The biodiesel industry in Germany is nearing a state of collapse because of a tax increase that kicked in at the first of the year, according to a report on Reuters.
Biodiesel refiners in Germany are only producing at 10 percent capacity, according to the Reuters story from a European biodiesel conference. That's down from 20 percent the year before. Because of the downturn, some biodiesel manufacturers are taking apart their factories and selling the equipment to manufacturers in the U.S. and Canada.
The problem? Like solar energy, biofuels still largely depend upon government support and subsidies. Biodiesel costs more than regular diesel. You don't have to dig deep wells in the ground to get at it, but making it largely requires growing crops and harvesting plant oils. Biodiesel can be made out of waste vegetable oil and animal fat, but there's not nearly as much of that around as you might think. (In the U.S., the deep fat fryers and slaughterhouses of this great land of ours could probably only provide a billion gallons of fuel each year, far below the 62 billion-plus gallons of diesel consumed here.)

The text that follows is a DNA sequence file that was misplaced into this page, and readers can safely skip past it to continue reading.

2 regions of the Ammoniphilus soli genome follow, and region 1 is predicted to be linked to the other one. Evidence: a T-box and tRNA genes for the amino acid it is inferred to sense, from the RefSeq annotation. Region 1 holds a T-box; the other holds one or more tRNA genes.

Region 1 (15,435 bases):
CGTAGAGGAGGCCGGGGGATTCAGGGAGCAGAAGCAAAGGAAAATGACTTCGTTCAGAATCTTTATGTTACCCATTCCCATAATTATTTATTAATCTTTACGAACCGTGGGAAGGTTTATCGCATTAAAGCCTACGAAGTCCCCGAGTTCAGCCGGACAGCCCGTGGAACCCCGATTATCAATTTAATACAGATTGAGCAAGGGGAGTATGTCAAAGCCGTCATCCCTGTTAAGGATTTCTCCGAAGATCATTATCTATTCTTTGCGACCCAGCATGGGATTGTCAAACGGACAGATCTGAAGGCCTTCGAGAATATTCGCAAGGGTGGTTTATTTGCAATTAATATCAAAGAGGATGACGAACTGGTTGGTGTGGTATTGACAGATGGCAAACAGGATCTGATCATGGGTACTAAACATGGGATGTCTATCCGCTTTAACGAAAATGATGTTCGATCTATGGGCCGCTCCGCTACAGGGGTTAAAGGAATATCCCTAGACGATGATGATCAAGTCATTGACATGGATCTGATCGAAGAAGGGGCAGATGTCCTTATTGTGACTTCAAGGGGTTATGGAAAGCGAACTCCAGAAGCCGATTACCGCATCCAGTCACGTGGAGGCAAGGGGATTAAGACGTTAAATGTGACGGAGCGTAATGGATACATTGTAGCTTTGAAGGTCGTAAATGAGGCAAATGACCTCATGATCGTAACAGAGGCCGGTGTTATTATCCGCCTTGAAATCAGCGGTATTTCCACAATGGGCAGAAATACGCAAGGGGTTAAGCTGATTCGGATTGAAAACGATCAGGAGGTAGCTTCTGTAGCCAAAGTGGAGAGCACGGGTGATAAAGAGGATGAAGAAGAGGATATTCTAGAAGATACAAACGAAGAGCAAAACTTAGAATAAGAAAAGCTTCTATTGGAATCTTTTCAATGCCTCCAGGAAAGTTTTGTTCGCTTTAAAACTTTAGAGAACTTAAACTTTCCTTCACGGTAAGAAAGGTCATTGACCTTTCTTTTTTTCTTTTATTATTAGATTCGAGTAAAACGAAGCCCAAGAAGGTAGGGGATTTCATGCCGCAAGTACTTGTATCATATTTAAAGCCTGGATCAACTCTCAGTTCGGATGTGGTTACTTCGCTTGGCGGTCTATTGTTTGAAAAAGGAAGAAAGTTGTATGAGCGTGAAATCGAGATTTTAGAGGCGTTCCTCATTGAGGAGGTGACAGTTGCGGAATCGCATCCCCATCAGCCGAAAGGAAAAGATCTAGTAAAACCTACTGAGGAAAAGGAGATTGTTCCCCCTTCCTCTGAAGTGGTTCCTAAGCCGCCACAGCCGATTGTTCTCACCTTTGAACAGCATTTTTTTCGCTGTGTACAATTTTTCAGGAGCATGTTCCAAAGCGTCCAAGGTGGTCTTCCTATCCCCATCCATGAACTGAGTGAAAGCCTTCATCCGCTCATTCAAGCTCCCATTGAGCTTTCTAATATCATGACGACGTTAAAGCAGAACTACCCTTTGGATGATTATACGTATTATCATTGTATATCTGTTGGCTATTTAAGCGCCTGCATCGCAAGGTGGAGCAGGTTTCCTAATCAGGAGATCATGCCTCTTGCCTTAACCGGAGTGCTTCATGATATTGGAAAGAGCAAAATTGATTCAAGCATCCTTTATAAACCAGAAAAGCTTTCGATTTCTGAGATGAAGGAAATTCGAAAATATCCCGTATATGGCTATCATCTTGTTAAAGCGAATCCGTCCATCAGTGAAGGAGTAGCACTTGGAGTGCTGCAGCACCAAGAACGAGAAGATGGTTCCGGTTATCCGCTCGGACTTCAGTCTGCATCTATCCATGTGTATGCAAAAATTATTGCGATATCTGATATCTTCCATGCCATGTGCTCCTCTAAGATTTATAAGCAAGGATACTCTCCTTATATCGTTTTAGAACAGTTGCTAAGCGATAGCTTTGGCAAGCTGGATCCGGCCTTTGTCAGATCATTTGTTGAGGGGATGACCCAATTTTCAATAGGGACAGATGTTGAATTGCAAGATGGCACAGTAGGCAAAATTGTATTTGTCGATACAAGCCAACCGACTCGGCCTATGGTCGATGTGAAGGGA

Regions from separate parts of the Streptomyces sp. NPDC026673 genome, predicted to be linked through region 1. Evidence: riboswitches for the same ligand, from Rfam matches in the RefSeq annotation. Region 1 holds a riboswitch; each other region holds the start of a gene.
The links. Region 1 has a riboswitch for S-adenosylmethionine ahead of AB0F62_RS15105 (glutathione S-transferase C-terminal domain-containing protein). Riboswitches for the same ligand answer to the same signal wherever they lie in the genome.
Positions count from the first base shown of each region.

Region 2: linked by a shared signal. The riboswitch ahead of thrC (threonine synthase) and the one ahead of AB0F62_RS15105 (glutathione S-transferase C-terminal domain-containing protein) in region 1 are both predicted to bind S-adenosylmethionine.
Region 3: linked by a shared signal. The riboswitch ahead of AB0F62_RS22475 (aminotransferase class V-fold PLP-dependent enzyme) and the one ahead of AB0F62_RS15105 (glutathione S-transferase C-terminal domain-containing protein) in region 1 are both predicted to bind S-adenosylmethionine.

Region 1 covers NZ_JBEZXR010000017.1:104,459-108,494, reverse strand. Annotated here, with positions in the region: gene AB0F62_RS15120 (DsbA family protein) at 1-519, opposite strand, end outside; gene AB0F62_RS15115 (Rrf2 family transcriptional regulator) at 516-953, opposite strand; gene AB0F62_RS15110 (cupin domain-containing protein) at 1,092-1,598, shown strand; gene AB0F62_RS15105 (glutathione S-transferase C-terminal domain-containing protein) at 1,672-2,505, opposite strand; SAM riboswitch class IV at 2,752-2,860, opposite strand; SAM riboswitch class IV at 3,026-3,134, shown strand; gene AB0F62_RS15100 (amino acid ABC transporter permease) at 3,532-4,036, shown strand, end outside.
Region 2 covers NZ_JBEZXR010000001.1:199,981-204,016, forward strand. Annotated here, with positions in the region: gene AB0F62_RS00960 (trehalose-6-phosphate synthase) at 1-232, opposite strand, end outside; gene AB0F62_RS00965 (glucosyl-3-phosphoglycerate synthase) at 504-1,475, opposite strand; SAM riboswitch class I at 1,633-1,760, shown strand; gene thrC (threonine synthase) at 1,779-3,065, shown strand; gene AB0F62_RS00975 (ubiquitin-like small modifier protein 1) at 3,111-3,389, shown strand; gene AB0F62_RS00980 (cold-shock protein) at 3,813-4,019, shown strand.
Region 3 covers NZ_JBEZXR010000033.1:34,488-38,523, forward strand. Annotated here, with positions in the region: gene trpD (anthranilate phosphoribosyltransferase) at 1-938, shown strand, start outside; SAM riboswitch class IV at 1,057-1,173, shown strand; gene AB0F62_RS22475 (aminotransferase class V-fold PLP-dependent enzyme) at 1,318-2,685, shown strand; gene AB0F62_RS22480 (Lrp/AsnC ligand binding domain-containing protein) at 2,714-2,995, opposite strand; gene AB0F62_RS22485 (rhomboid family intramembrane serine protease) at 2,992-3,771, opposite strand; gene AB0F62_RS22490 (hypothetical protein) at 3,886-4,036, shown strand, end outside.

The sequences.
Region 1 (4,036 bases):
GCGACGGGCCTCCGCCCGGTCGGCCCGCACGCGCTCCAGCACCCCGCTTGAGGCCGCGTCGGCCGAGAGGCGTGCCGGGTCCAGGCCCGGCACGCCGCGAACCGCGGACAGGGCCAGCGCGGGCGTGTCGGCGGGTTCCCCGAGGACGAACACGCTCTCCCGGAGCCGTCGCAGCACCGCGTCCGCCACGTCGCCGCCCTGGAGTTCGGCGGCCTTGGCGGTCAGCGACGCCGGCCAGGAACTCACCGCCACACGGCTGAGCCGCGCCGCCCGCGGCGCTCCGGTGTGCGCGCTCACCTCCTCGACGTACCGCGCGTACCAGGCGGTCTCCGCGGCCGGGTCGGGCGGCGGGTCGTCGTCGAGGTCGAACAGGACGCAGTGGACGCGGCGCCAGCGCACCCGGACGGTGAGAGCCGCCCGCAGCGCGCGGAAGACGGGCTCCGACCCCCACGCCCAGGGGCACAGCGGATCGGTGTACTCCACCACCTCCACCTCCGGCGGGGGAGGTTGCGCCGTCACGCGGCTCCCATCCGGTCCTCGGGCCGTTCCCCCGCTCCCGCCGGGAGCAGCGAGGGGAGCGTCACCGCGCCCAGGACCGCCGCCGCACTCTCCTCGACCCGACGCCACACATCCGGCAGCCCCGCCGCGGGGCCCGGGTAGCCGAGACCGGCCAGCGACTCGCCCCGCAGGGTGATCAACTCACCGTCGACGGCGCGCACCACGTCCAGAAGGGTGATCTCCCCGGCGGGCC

To make biodiesel competitive, U.S. refiners get 50 cents a gallon (for used oil) to $1 a gallon (for virgin oil) in subsidies.
Not so in Germany. Instead, the government taxes biodiesel. The taxes began in 2006 because the government didn't want to give up the revenue. Thus, biodiesel isn't cost competitive there anymore. (Biodiesel provides around 11 percent less energy than regular diesel as well, which probably further hurts.)
Ironically, the E.U. is currently implementing many green technology initiatives and trying to come up with ways to reduce greenhouse gas emissions. Diesel cars are also far more popular there than in the U.S. Sales of biodiesel in Europe so far exceed sales in the U.S.
Although it taxes biodiesel, Germany provides sizable incentives for putting it solar panels. Several farmers in the past few years have pulled up fields and gotten rid of their animals in favor of solar panels. The farmers then sell the electricity to utilities at premium prices.